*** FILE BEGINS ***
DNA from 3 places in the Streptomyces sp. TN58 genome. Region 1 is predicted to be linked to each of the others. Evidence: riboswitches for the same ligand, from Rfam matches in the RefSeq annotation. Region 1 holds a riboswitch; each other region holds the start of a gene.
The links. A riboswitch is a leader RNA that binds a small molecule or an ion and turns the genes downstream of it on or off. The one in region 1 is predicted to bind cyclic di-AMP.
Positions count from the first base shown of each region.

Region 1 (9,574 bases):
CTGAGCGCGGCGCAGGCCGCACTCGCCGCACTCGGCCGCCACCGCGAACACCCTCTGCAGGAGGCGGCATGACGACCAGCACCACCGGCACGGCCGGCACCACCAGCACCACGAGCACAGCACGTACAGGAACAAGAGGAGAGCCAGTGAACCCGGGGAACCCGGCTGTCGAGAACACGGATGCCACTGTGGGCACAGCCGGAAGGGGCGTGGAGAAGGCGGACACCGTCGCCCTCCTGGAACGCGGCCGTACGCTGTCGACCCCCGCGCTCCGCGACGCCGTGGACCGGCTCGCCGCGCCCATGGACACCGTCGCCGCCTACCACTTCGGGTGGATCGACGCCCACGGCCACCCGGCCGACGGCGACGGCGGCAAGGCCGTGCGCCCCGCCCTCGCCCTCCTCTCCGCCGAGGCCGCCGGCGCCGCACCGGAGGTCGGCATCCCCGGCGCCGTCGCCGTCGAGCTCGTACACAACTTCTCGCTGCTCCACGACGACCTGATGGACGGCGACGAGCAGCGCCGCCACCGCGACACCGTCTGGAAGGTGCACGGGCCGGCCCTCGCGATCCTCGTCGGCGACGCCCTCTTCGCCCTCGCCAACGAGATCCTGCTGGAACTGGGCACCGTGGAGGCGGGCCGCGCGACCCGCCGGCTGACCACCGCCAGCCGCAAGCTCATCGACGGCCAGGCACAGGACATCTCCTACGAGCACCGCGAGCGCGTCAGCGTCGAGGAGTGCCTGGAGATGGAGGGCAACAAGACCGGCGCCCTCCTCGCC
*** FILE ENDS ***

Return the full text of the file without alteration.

DNA from 3 places in the Streptomyces sp. TN58 genome. Region 1 is predicted to be linked to each of the others. Evidence: riboswitches for the same ligand, from Rfam matches in the RefSeq annotation. Region 1 holds a riboswitch; each other region holds the start of a gene.
The links. A riboswitch is a leader RNA that binds a small molecule or an ion and turns the genes downstream of it on or off. The one in region 1 is predicted to bind cyclic di-AMP.
Positions count from the first base shown of each region.

Region 1 (9,574 bases):
CTGAGCGCGGCGCAGGCCGCACTCGCCGCACTCGGCCGCCACCGCGAACACCCTCTGCAGGAGGCGGCATGACGACCAGCACCACCGGCACGGCCGGCACCACCAGCACCACGAGCACAGCACGTACAGGAACAAGAGGAGAGCCAGTGAACCCGGGGAACCCGGCTGTCGAGAACACGGATGCCACTGTGGGCACAGCCGGAAGGGGCGTGGAGAAGGCGGACACCGTCGCCCTCCTGGAACGCGGCCGTACGCTGTCGACCCCCGCGCTCCGCGACGCCGTGGACCGGCTCGCCGCGCCCATGGACACCGTCGCCGCCTACCACTTCGGGTGGATCGACGCCCACGGCCACCCGGCCGACGGCGACGGCGGCAAGGCCGTGCGCCCCGCCCTCGCCCTCCTCTCCGCCGAGGCCGCCGGCGCCGCACCGGAGGTCGGCATCCCCGGCGCCGTCGCCGTCGAGCTCGTACACAACTTCTCGCTGCTCCACGACGACCTGATGGACGGCGACGAGCAGCGCCGCCACCGCGACACCGTCTGGAAGGTGCACGGGCCGGCCCTCGCGATCCTCGTCGGCGACGCCCTCTTCGCCCTCGCCAACGAGATCCTGCTGGAACTGGGCACCGTGGAGGCGGGCCGCGCGACCCGCCGGCTGACCACCGCCAGCCGCAAGCTCATCGACGGCCAGGCACAGGACATCTCCTACGAGCACCGCGAGCGCGTCAGCGTCGAGGAGTGCCTGGAGATGGAGGGCAACAAGACCGGCGCCCTCCTCGCC